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We know what you’ve been searching for. A sitcom that’s funny and ultimately optimistic; a show that doesn’t build on traditional stereotypes; an intelligent commentary on the flaws of the modern political system; a comedy that focuses on the average lives of a few small-scale government employees.
“Parks and Recreation” is a show about friends, politics, love and how to balance it all. The show fights to stay lighthearted and uplifting while emphasizing the importance of growing, challenging and loving those around you.
As the show’s lead character, Leslie Knope (played by Amy Poehler) puts it, “Friends, waffles, work or maybe waffles, friends, work but all I know is work comes last.”
“Parks and Recreation” easily connects to the audience because the show is filmed in a “mocumentary” style. Characters are followed by the camera and viewers see things the characters believe to be secret or private. The film style gives personalized interviews to the audience which allow the viewer to believe each of these characters is speaking directly to them about the “Parks and Recreation” experience.
The show features a variety of characters who are each different in every way.
Leslie Knope is the head of the Parks and Recreation Department in the small town of Pawnee, Indiana. She is loving, passionate and an idealistically strong woman. As the leading lady in a city government predominately filled with men, she is surrounded by her best friend Ann Perkins (Rashida Jones), and coworkers Donna Meagle (Retta) and April Ludgate (Aubrey Plaza). Each of these women are well rounded and fit a wide range of emotion.
None of these female characters play the damsel in distress and are fiercely independent.
Along with creating memorable female characters, “Parks and Recreation” is diverse in their cast of characters. Donna is a black woman, who enjoys every part of life and isn’t afraid to reach for it. Tom Haverford (Aziz Ansari) is an Indian man who believes designer is life and although unconventional in his ways, makes for a promising and hilarious young entrepreneur. Strong willed and loyal Ann Perkins is biracial, and the notoriously unhappy April Ludgate is hispanic.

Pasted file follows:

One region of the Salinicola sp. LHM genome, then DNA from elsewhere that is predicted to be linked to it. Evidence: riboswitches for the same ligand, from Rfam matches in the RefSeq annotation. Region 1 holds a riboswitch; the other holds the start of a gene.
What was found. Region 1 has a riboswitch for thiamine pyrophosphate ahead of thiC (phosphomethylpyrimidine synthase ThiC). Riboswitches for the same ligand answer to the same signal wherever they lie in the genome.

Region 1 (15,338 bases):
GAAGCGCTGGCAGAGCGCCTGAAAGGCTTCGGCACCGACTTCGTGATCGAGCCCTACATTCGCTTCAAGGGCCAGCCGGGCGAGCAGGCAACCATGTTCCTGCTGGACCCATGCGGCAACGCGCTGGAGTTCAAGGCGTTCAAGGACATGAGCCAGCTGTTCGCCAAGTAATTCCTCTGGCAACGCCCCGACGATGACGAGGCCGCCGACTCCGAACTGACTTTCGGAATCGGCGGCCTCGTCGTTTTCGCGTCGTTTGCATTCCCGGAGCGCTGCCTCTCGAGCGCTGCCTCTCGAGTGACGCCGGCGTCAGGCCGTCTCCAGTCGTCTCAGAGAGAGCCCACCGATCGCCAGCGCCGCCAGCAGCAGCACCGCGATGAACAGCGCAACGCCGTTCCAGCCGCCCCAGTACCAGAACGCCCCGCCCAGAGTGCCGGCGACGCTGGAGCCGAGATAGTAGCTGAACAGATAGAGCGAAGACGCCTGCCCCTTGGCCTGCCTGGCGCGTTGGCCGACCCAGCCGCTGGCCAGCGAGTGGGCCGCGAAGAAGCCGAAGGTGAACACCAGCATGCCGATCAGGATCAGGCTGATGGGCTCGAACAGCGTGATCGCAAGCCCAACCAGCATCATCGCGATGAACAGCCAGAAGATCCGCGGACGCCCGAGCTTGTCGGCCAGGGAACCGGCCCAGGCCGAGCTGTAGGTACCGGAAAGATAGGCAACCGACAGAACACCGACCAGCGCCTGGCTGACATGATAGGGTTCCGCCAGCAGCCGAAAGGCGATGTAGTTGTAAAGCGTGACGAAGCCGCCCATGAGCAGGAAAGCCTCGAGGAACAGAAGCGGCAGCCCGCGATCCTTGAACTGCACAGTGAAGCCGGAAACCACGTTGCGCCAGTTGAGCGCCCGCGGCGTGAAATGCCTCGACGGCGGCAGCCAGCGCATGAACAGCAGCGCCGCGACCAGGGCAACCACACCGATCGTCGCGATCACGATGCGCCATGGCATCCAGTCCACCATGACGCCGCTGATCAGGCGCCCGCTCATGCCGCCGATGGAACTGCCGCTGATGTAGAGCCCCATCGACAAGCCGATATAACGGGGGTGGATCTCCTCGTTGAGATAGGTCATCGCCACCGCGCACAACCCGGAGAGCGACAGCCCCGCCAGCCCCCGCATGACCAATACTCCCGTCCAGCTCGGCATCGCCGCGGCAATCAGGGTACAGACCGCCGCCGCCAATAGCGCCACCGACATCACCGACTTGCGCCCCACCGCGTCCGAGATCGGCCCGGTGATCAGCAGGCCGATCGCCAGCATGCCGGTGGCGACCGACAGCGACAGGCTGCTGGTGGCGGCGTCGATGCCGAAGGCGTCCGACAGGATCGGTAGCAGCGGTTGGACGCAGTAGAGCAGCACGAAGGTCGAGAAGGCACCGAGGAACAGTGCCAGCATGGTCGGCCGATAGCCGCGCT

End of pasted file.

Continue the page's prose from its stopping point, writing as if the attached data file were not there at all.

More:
The portrayals of women and minorities in this show gives viewers of many backgrounds fitting role models to look up to.
Another interesting facet in “Parks and Recreation” is the emphasis on the town all while the show is focused on the Parks and Recreation department and the town government. Audiences meet the unique citizens of Pawnee, Indiana and get to know their problems. When Knope isn’t fighting for the youth population’s ability to play outdoors, the town’s frightening love for slushies and burgers or running her campaign, she is fighting for the everyday needs of Pawnee.
Like in life, each of the characters fight for their dreams and their ability to find love, friendship and success. April Ludgate, Andy Dwyer (Chris Pratt) and Tom Haverford, the department’s resident young people, struggle with their dreams. Leslie Knope struggles to do what’s best for her town when they fight her each step of the way and Ann Perkins struggles to find her identity outside of a relationship.
Their situations and stories are fascinating because they are honest and ring to true to reality.
Only the first six seasons of “Parks and Recreation” are available on Netflix, but the last season can be found on Hulu. If you enjoy “The Office” and “Arrested Development” you may enjoy “Parks and Recreation.”
Starring: Amy Poehler, Audrey Plaza, Chris Pratt, Aziz Ansari, Retta, Nick Offerman, Adam Scott, Jim O’Heir, Rob Lowe and Rashida Jones.
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